This May was the hottest on record since temperature measurements began to be taken during the mid-1880s. This broad problem of rising world temperatures has persisted into June. The most well-documented case of the effects is the heat wave in Pakistan where more than 1,000 lives have already been lost from heatstroke as temperatures move above 112 degrees.
“Heatstroke” is a colloquial term used to describe two distinct entities: (1) severe non-exertional hyperthermia (overheating of the body), which generally affects the very young, the disabled, the poor, those who are isolated because of mental illness, or the elderly; and (2) exertional heat illness, which mostly affects otherwise healthy adults and adolescents. These two groups are linked due to underlying causes and effects (too much heat or sun exposure and a lack of hydration) and the eventual health impact (extreme elevations of body temperature leading to bodily dysfunction).
Heat exhaustion sometimes occurs when a person exercises and works in a hot environment and the body cannot cool itself adequately. Dehydration occurs with water loss from excessive sweating, which causes muscle cramps and weakness, along with nausea and vomiting. This makes it difficult to drink enough fluid to replenish the body’s water supply, and the lack of body water impairs further sweating, evaporation and cooling. If the humidity is too high, sweat on the skin cannot evaporate into the surrounding air and body temperature cooling fails.
Heat exhaustion and heatstroke are caused by environmental conditions. As outside temperatures rise, the body reacts by sweating. This evaporation of water from the skin and respiratory tract is the most effective way of ridding the body of excess heat. Less effective reduction in heat occurs from the direct radiation of heat into the environment, the transfer of heat to air or liquids moving over the body. These normal cooling mechanisms become ineffective when humidity rises above 75% and air temperature rises above normal body temperature.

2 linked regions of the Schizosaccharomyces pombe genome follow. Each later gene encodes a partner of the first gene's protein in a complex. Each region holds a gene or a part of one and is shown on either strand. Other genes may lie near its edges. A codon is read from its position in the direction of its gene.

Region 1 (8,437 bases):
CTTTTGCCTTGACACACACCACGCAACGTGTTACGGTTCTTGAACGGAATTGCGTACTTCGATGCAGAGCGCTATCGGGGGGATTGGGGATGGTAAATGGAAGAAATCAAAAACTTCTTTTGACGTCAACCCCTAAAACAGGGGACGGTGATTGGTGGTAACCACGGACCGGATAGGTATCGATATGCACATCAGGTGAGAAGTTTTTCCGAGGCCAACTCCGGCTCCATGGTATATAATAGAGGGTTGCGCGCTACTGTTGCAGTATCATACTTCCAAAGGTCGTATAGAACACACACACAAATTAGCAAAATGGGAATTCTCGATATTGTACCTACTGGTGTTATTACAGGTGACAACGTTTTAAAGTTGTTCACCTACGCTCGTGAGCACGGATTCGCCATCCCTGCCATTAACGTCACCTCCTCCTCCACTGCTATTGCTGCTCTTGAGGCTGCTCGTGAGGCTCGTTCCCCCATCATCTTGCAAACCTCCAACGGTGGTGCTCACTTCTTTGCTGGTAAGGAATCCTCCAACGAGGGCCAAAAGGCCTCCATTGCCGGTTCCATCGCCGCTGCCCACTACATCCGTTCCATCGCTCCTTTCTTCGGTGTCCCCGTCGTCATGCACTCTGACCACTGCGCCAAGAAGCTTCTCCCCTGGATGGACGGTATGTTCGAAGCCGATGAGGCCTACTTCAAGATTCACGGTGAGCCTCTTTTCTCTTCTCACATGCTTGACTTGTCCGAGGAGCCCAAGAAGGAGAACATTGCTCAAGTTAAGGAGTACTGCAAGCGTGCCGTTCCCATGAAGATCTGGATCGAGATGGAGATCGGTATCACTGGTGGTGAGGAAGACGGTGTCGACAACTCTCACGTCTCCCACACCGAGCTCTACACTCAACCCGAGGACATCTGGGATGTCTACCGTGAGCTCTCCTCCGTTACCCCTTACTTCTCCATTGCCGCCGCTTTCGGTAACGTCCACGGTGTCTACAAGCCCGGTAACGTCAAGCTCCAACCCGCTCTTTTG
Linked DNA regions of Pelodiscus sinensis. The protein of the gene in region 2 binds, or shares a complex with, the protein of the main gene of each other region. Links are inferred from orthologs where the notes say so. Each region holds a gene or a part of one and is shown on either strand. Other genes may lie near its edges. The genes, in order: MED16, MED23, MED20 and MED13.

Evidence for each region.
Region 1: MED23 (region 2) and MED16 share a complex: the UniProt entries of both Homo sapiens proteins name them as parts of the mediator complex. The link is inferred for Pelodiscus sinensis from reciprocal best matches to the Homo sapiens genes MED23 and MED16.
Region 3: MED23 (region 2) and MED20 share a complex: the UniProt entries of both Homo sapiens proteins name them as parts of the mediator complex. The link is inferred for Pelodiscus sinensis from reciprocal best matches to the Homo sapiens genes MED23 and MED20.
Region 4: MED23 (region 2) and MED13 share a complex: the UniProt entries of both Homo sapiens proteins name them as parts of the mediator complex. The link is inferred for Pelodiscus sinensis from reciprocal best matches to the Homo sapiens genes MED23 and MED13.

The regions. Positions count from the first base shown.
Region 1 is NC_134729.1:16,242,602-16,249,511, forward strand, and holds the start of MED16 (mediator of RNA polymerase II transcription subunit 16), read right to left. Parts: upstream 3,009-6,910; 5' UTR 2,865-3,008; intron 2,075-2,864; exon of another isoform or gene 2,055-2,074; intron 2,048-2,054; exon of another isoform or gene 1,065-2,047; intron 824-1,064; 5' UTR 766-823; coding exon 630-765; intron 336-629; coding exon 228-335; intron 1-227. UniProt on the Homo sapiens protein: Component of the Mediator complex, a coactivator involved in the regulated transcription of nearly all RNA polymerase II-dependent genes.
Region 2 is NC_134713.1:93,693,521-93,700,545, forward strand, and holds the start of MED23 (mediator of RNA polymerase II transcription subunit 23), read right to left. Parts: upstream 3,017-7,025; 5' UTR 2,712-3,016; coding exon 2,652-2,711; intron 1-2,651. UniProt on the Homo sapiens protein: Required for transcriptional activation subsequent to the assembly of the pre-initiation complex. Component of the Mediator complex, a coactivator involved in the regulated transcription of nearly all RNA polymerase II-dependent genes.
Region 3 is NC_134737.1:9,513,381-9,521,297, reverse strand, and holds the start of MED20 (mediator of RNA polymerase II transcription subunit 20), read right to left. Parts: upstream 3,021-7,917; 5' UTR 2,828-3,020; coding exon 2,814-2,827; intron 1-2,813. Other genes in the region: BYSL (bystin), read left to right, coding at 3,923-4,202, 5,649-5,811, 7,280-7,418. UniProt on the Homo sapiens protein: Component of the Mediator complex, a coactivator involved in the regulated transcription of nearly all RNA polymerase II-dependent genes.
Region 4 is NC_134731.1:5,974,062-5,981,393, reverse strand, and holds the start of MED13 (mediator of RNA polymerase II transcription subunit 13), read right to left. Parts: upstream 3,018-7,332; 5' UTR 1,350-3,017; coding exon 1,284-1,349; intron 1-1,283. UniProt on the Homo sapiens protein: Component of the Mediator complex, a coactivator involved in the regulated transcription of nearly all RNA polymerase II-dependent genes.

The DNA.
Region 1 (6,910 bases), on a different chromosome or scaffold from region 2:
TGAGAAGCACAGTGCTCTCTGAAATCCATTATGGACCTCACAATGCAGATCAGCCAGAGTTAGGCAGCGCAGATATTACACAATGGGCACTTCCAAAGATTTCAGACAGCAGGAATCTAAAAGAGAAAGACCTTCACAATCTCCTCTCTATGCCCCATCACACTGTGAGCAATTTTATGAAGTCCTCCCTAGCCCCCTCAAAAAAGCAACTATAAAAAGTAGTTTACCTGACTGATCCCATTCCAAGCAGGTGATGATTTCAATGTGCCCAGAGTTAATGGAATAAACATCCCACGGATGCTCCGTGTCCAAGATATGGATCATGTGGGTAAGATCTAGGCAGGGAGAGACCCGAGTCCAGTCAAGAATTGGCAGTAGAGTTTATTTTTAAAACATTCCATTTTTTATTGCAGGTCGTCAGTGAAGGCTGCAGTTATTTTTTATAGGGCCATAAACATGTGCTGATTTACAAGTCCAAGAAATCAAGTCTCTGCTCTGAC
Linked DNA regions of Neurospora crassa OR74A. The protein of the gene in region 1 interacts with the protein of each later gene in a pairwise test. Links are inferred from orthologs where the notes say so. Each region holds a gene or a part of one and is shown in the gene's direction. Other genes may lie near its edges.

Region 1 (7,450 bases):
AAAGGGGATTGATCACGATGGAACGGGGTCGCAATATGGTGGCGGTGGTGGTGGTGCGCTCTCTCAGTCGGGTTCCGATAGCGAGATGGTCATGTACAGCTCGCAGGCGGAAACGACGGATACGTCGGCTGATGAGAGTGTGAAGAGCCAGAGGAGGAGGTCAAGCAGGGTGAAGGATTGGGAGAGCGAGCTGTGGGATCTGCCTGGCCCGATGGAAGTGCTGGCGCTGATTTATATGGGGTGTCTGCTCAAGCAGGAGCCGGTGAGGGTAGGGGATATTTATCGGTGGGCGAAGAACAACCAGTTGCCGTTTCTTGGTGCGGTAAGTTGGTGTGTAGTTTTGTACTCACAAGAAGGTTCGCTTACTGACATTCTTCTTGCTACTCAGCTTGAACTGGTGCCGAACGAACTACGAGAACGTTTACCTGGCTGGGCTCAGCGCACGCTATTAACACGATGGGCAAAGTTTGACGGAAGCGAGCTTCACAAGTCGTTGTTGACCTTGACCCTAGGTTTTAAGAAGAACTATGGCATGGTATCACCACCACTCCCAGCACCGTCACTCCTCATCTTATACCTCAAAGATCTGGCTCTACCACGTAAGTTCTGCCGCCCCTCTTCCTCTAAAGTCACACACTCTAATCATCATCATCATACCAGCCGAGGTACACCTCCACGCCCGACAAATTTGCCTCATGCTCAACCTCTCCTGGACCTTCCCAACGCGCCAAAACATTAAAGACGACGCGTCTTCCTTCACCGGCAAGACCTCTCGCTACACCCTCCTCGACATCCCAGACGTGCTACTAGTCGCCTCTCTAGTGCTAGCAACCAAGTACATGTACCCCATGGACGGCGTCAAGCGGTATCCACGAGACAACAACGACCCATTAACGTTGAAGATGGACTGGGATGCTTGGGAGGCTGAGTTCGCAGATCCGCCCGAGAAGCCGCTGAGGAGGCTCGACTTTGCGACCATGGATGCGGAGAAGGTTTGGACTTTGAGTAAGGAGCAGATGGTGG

Next Page: Prevention
January 28, 2012 by Patricia Yarberry Allen, M.D. and Hilda Hutcherson, M.D.
Filed under Health, Sex & Relationships, Sex & Sexuality
We have had a great response to the series of Sexy Saturday Conversations we inaugurated last year. Many women have written to say that they enjoy the frank talk between Dr. Pat and Dr. Hilda, two friends who just happen to know a lot about sex and relationships.
However, we’ve heard from more than a few women who want to know why we keep talking about “keeping that spark alive.” There is a theme these women would like us to address: Why assume that all women want to have a sex life, partnered or not?
This seems like a good conversation for Dr. Pat and Dr. Hilda to have—especially in light of the findings of a recent peer-reviewed study, “Sexual Activity and Satisfaction in Healthy Community-dwelling Older Women.” Among the results of their survey of 806 women (median age 67), the researchers found, “Forty percent (39.87%) of all women [surveyed] stated that they never or almost never felt sexual desire.” Why might that be?—Ed.